How are pixels at the perimeter of a raster handled in the Slope tool versus the Slope function?
Last Published: April 25, 2020
The boundary raster cell values are calculated differently when using the Slope tool versus when applying a Slope function to an elevation raster or mosaic dataset. Therefore different results can be returned when running tools like Extract Values to Points to get slope values at the perimeter of a slope raster versus that of an elevation mosaic dataset with the Slope Function applied. Explanation below illustrates how boundary cells are handled differently in both cases.
The Slope tool (within the Spatial Analyst extension or 3D Analyst extension) requires an immediate neighborhood (3 x 3 window) to calculate the rate of maximum change in z-value for the center cell. If any neighborhood cells are NoData, they are assigned the value of the center cell, then the slope is computed. For instance, a perimeter cell with a value of 4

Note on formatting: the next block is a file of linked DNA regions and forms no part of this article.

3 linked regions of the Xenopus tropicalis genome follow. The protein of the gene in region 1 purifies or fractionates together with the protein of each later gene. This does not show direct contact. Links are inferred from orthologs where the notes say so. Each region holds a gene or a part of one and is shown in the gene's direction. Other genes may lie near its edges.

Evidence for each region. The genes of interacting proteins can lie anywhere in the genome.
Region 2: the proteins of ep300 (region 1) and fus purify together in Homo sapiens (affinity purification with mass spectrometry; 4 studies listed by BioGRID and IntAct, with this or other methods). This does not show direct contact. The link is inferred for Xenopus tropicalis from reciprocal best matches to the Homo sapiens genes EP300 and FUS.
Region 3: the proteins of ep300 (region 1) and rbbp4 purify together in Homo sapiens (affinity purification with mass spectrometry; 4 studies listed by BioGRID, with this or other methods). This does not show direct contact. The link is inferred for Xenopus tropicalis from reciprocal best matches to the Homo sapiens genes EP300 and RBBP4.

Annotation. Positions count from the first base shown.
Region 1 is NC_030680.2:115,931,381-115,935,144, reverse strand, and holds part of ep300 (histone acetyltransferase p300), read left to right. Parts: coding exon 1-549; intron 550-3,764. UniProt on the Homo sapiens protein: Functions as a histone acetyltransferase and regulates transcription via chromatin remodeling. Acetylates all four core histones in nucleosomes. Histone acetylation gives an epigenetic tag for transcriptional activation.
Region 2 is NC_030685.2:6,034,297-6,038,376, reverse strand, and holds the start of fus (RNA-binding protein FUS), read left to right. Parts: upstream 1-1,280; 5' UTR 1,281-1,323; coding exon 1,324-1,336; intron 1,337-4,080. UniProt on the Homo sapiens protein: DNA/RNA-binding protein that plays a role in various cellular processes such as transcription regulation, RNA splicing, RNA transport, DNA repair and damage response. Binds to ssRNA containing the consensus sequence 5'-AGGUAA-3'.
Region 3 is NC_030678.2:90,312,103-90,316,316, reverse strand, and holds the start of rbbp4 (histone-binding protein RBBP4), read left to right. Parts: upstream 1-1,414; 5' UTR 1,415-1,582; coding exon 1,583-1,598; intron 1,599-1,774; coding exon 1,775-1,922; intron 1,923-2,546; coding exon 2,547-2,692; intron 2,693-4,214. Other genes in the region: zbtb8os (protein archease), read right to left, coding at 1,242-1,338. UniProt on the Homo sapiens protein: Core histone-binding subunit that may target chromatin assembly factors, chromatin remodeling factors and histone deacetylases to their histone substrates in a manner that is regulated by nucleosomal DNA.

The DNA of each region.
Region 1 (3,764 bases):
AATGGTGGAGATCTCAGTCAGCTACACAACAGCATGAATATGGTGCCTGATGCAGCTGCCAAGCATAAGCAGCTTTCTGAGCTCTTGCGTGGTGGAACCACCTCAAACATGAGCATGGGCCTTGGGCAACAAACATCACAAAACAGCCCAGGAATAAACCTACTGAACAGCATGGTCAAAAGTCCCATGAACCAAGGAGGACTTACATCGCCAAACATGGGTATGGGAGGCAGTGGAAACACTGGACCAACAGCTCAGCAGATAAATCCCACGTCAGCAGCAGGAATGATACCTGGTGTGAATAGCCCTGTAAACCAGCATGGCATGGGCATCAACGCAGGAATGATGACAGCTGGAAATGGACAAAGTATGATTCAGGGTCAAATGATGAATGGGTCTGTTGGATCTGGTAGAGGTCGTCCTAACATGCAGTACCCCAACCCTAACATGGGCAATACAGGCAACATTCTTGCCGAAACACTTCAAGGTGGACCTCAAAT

, some cells within its 3 x 3 neighborhood are NoData, the Slope tool will assume them to be the same value as the center cell, which is 4 in this case
, then calculates the slope value.
However, the Slope function in a mosaic dataset does not assume pixel values. If any neighborhood cells are NoData, the center cell will be NoData in the output slope raster
Therefore, when running tools like Extract Values to Points on points located at these boundary pixels, a value of -9999 (NoData) may be received for slope values when the slope raster was created using the Slope Function, and instead get data values for the same boundary cells if the raster was created from the Slope tool.